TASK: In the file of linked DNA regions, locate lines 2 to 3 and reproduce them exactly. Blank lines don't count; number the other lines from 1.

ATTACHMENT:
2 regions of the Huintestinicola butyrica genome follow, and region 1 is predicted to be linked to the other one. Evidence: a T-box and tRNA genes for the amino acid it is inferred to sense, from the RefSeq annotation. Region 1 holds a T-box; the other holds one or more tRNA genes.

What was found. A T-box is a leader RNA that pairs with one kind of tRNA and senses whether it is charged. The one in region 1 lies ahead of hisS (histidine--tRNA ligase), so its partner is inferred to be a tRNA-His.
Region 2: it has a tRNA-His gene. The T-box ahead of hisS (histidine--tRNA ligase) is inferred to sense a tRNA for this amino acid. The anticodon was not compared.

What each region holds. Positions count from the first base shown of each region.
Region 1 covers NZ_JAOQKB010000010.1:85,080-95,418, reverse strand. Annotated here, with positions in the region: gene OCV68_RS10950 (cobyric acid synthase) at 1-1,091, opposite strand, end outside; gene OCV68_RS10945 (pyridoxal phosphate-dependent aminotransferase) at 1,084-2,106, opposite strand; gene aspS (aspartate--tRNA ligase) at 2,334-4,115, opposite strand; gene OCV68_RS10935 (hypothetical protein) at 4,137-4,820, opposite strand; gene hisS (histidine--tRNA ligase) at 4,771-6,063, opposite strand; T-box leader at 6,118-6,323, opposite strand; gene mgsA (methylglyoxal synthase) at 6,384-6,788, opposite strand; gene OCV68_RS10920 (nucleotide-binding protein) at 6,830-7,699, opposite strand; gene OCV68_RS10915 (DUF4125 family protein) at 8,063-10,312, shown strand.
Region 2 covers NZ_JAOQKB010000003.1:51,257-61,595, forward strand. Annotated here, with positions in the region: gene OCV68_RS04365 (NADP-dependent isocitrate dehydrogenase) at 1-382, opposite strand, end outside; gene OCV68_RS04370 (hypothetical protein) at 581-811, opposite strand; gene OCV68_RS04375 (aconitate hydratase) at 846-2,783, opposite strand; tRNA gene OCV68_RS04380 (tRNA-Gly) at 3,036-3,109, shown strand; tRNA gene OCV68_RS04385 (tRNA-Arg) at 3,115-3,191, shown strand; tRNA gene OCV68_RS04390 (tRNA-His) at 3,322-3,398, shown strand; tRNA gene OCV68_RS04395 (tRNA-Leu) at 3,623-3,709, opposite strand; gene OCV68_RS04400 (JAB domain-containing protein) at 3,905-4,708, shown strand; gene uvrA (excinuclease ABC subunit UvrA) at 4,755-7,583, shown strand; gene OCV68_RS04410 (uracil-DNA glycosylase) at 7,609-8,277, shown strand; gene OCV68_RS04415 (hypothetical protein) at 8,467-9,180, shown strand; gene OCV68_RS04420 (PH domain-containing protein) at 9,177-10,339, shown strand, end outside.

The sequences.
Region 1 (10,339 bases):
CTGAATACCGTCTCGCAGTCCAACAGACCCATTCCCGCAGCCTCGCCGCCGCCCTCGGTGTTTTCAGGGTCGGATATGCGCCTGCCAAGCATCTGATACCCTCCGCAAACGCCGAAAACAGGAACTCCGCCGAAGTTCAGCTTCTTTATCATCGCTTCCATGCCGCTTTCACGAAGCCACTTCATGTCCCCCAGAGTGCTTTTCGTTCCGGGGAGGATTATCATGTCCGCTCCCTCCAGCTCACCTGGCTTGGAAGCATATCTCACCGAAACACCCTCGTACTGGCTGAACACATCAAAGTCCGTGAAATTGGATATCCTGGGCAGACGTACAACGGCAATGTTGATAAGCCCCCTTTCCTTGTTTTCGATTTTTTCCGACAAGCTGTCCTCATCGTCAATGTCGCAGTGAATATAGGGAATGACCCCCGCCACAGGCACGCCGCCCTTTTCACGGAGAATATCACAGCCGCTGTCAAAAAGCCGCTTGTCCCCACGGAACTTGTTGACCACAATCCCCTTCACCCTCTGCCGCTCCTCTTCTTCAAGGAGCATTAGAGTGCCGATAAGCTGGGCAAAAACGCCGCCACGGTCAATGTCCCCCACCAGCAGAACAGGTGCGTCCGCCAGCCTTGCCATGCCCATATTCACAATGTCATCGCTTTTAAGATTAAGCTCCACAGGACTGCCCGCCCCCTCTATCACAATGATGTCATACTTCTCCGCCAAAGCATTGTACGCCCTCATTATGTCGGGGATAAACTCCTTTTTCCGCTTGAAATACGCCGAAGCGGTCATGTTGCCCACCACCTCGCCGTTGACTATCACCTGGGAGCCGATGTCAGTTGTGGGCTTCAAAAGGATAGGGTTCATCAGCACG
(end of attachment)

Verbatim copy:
What was found. A T-box is a leader RNA that pairs with one kind of tRNA and senses whether it is charged. The one in region 1 lies ahead of hisS (histidine--tRNA ligase), so its partner is inferred to be a tRNA-His.
Region 2: it has a tRNA-His gene. The T-box ahead of hisS (histidine--tRNA ligase) is inferred to sense a tRNA for this amino acid. The anticodon was not compared.